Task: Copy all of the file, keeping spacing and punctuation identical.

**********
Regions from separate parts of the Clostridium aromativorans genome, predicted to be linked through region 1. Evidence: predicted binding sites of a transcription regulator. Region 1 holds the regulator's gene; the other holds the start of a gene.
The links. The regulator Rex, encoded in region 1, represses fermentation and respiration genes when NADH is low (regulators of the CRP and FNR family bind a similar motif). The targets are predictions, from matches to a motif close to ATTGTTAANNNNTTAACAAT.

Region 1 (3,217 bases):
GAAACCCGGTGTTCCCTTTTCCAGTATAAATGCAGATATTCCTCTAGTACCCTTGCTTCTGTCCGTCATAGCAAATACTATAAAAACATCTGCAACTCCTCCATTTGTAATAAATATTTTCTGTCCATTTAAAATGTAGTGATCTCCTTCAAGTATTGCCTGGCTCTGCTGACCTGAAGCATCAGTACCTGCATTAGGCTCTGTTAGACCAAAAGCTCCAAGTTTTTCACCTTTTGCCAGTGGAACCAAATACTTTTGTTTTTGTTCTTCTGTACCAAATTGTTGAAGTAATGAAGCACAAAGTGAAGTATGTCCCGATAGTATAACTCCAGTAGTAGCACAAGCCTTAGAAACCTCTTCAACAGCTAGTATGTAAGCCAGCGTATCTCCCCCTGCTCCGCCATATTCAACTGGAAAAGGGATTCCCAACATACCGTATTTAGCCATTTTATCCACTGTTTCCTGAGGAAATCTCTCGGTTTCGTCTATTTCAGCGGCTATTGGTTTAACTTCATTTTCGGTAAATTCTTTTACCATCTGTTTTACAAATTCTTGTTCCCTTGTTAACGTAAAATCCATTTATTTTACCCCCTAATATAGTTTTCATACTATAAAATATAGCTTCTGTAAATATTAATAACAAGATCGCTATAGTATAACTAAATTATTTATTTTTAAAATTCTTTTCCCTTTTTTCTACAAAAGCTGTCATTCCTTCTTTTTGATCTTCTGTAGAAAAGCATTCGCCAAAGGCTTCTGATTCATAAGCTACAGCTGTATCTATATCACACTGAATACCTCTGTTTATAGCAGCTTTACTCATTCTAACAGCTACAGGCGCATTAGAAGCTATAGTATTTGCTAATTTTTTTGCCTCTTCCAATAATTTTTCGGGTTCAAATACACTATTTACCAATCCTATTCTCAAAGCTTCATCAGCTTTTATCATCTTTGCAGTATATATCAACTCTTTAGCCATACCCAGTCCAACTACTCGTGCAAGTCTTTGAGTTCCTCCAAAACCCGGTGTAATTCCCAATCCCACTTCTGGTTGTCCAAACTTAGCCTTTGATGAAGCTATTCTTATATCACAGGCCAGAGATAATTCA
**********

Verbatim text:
Regions from separate parts of the Clostridium aromativorans genome, predicted to be linked through region 1. Evidence: predicted binding sites of a transcription regulator. Region 1 holds the regulator's gene; the other holds the start of a gene.
The links. The regulator Rex, encoded in region 1, represses fermentation and respiration genes when NADH is low (regulators of the CRP and FNR family bind a similar motif). The targets are predictions, from matches to a motif close to ATTGTTAANNNNTTAACAAT.

Region 1 (3,217 bases):
GAAACCCGGTGTTCCCTTTTCCAGTATAAATGCAGATATTCCTCTAGTACCCTTGCTTCTGTCCGTCATAGCAAATACTATAAAAACATCTGCAACTCCTCCATTTGTAATAAATATTTTCTGTCCATTTAAAATGTAGTGATCTCCTTCAAGTATTGCCTGGCTCTGCTGACCTGAAGCATCAGTACCTGCATTAGGCTCTGTTAGACCAAAAGCTCCAAGTTTTTCACCTTTTGCCAGTGGAACCAAATACTTTTGTTTTTGTTCTTCTGTACCAAATTGTTGAAGTAATGAAGCACAAAGTGAAGTATGTCCCGATAGTATAACTCCAGTAGTAGCACAAGCCTTAGAAACCTCTTCAACAGCTAGTATGTAAGCCAGCGTATCTCCCCCTGCTCCGCCATATTCAACTGGAAAAGGGATTCCCAACATACCGTATTTAGCCATTTTATCCACTGTTTCCTGAGGAAATCTCTCGGTTTCGTCTATTTCAGCGGCTATTGGTTTAACTTCATTTTCGGTAAATTCTTTTACCATCTGTTTTACAAATTCTTGTTCCCTTGTTAACGTAAAATCCATTTATTTTACCCCCTAATATAGTTTTCATACTATAAAATATAGCTTCTGTAAATATTAATAACAAGATCGCTATAGTATAACTAAATTATTTATTTTTAAAATTCTTTTCCCTTTTTTCTACAAAAGCTGTCATTCCTTCTTTTTGATCTTCTGTAGAAAAGCATTCGCCAAAGGCTTCTGATTCATAAGCTACAGCTGTATCTATATCACACTGAATACCTCTGTTTATAGCAGCTTTACTCATTCTAACAGCTACAGGCGCATTAGAAGCTATAGTATTTGCTAATTTTTTTGCCTCTTCCAATAATTTTTCGGGTTCAAATACACTATTTACCAATCCTATTCTCAAAGCTTCATCAGCTTTTATCATCTTTGCAGTATATATCAACTCTTTAGCCATACCCAGTCCAACTACTCGTGCAAGTCTTTGAGTTCCTCCAAAACCCGGTGTAATTCCCAATCCCACTTCTGGTTGTCCAAACTTAGCCTTTGATGAAGCTATTCTTATATCACAGGCCAGAGATAATTCA